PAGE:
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News & Features » May 2015 » “Dipshit” by Scott Scheible

“Dipshit” by Scott Scheible

Thursdaze (because the weekend won’t come fast enough) features original flash fiction modeled after our Drug Chronicles Series. Each story is an original one, and each encapsulates the author’s fictional experience with drugs. Our print series has anthologized authors writing about marijuanacocainespeed, and heroin, but contributors to the web series can focus on any drug, real or imagined, controlled or prescribed, illegal or soon-to-be legalized. Submissions to Thursdaze will be judged on an author’s ability to stylistically emulate his or her substance of choice. Submissions are also limited to 750 words, so try to focus. (They have a pill for that.)

This week, Scott Scheible describes the struggles of quitting a habit.

Scott ScheibleDipshit
by Scott Scheible
Smokeless tobacco

“Hardest thing you’ll ever do in your life. Mental equivalent of hog-tying the meanest steer this side of Odessa.”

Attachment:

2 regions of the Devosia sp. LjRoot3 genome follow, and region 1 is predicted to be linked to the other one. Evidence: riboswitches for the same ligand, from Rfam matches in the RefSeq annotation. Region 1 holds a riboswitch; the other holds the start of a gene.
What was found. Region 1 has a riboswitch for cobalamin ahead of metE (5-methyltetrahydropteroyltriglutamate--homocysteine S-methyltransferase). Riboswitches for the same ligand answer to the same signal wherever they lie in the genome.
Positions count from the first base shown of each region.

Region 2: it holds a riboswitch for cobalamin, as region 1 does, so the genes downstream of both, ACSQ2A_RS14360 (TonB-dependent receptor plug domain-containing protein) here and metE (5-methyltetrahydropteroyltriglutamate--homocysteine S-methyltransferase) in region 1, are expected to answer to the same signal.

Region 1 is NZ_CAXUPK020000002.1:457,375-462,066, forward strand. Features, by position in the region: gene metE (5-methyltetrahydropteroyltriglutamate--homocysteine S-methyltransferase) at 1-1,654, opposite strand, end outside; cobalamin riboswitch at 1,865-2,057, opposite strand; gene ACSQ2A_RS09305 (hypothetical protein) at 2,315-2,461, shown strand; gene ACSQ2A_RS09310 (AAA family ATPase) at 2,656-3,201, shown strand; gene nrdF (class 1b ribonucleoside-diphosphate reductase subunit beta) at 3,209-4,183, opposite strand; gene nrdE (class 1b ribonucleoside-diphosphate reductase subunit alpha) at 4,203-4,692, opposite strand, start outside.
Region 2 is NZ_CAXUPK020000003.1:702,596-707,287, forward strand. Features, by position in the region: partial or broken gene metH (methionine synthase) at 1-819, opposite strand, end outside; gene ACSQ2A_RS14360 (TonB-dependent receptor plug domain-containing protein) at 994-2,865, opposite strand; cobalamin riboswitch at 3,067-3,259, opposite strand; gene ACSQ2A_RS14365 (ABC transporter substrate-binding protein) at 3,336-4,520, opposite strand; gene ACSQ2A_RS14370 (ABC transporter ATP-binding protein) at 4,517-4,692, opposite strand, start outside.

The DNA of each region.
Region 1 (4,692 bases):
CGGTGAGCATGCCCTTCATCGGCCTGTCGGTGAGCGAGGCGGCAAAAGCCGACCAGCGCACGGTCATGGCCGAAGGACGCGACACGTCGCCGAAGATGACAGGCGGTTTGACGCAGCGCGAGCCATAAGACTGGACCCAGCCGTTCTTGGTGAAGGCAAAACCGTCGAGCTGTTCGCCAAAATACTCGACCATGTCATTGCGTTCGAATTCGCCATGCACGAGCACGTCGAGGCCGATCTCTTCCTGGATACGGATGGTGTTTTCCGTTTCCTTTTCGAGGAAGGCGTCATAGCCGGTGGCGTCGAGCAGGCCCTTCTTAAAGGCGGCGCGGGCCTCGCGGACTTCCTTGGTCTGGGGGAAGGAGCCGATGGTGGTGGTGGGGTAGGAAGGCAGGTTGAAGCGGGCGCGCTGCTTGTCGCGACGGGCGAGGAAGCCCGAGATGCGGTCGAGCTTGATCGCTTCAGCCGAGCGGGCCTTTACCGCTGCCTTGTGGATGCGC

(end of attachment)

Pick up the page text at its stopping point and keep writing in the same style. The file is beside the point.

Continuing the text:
That’s how Tommy’s old baseball coach had described quitting the can. Coming from Mickey Boyd, those words meant something. The guy had two tours in Vietnam under his belt and was still running Tough Mudders at sixty-seven years old. If that hard-nosed son of a bitch struggled with quitting, Tommy didn’t have a prayer.

He’d given it a legitimate shot a few years back. No real reason—just tried quitting for the hell of it.

Fuckin’ nightmare. Headaches, fatigue, crazy mood swings. Putting together a rational thought was no bargain, either. The synapses just wouldn’t fire. He couldn’t even take a shit, for Christ’s sake. His insides were completely clogged.

Screw that. He went running back after a day.